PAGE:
# Validity and Reliability Using MindMeister or Microsoft Word, create a mind map that represents ...

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Validity and Reliability Using MindMeister or Microsoft Word, create a mind map that represents the various types of validity and reliability, and explains why they are important in learning and assessment. Then, post your mind map to the discussion forum, either as an attachment (for Word documents) or pasted link (for MindMeister).

## 6. Alternate Forms or Equivalence "If there are two equivalent forms of a test, these forms can be used to obtain an estimate of the reliability of the scores from the test (Borich & Kubisyn, 2010 p.343)." Similar to the test-retest method, though by not using the same test two times you can eliminate the problem of skewed results upon taking the second test. The two tests are taken and the data compared; however, this method does require the assessor to make two good tests. Potentially a lot more work.

### 6.1. Internal Consistency likely to get other, similar items right(Borich & Kubisyn, 2010 p.343)." The test should be consistent within itself. If a test has many questions related to the same topics or subjects, then it would make sense that a student who answers one of these questions correctly would have a higher probability of answering questions correctly with similar topics. There are a couple of different methods to ensure internal consistency.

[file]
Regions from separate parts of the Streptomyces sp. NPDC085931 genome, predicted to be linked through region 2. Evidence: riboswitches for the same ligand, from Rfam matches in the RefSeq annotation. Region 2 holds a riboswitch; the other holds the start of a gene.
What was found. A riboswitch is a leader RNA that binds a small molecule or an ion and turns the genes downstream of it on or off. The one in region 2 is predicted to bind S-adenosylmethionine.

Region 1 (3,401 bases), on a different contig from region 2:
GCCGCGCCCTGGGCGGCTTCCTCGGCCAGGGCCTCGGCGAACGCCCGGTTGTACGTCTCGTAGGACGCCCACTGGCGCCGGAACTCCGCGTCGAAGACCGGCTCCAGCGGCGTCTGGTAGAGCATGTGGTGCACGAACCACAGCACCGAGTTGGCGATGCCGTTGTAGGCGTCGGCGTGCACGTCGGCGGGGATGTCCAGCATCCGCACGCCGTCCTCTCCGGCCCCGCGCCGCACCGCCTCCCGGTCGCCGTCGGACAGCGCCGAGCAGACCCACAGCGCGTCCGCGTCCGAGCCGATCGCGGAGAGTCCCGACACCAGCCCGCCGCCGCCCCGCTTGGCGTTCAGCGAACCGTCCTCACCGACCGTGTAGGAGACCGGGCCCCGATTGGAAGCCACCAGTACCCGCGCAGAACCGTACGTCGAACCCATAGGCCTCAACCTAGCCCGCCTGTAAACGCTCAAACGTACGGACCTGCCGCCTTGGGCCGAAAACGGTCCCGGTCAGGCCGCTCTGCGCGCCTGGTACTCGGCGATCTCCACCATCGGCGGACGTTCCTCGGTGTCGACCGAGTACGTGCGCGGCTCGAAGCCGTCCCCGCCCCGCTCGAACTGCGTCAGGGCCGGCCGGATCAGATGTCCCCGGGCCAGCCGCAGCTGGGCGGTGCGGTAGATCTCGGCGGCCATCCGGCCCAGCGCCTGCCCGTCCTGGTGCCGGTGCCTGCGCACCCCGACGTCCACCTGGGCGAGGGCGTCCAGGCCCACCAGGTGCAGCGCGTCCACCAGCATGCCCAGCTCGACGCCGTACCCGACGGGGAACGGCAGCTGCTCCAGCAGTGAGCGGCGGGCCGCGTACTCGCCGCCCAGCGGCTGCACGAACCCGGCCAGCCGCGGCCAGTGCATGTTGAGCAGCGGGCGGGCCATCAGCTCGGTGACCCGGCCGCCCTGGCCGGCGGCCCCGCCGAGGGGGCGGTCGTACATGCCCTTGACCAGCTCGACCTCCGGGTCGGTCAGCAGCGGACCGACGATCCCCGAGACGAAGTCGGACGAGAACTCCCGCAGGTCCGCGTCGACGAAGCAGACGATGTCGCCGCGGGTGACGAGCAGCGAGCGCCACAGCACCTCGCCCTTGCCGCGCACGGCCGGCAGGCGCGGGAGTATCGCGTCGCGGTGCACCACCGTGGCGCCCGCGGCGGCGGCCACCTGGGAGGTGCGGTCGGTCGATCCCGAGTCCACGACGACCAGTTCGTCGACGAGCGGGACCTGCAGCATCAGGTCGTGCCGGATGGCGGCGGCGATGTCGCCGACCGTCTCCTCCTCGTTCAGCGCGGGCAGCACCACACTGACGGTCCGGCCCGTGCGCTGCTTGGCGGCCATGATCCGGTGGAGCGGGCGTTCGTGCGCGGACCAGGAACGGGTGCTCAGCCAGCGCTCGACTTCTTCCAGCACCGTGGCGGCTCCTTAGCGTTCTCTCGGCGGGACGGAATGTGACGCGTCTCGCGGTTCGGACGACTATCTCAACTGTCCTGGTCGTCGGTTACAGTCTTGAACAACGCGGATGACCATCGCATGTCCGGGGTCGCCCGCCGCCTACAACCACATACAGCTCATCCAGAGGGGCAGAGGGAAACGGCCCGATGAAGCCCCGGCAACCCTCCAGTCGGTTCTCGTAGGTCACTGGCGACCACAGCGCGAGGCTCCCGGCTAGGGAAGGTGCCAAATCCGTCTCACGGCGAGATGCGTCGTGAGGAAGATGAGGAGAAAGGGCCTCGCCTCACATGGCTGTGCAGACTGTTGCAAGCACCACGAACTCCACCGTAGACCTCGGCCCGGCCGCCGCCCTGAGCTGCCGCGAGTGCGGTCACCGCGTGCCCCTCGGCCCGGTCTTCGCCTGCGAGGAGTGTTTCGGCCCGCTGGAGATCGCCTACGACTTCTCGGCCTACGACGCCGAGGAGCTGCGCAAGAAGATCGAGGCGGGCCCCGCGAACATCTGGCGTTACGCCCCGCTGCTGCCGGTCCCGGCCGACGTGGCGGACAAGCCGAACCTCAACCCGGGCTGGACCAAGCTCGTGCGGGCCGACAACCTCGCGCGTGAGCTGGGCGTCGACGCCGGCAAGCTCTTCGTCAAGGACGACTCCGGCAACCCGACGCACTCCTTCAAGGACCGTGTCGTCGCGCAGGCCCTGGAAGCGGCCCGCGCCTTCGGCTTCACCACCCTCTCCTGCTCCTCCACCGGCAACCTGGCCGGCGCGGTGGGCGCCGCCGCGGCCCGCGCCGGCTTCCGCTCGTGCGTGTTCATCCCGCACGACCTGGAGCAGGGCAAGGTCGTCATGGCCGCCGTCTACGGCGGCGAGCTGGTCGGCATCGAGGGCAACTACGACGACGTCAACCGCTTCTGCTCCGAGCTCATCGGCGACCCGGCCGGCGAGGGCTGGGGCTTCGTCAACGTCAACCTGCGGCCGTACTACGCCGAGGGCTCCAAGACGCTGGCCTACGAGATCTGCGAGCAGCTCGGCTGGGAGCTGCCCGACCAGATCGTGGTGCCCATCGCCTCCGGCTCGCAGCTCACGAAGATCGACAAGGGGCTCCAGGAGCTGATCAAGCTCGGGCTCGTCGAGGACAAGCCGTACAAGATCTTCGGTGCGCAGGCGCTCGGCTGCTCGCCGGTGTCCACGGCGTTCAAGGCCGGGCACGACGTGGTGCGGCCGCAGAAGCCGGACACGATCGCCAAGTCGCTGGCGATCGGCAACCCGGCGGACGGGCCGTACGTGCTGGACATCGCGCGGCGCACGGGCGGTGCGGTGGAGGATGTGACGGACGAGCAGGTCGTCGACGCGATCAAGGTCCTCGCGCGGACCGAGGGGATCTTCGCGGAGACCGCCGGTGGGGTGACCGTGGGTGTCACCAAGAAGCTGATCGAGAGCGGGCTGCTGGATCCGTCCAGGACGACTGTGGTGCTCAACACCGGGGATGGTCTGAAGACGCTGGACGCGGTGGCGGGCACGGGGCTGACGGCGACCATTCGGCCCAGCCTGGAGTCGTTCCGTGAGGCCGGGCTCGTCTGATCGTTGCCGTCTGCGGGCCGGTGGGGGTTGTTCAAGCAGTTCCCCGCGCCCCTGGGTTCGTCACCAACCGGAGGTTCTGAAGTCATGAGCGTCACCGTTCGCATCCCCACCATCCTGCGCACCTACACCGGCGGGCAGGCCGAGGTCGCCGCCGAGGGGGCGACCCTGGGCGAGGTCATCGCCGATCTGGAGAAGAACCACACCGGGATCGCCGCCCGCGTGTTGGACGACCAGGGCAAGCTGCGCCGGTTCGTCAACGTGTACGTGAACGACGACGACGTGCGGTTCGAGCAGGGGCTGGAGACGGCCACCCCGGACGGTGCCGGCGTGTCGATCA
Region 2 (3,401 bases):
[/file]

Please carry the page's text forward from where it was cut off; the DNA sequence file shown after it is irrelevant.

6.1.1. Split-Half Method This method of internal consistent splits the test in half, generally an odd-even split. Each half of the test is assessed and then compared with each other to get the final correlative data.

6.1.1.1. Kuder-Richardson Methods "These methods measure the extent to which items within one form of the test have as much in common with one another as do the items in that one form with corresponding items in an equivalent forms (Borich & Kubisyn, 2010 p.344)." This is a data heavy method for checking reliability that requires two tests with corresponding items. Every question from every student has to be analyzed to come to a statistical conclusion. At the end of all the calculations you should be left with a number that will tell you how reliable the test questions are in comparison to each other as well as the total test reliability

6.1.1.1.1. Reference Kubiszyn, Tom (102009). Educational Testing and Measurement: Classroom Application and Practice [9] (VitalSource Bookshelf), Retrieved from http://online.vitalsource.com/books/9780470571880/page/333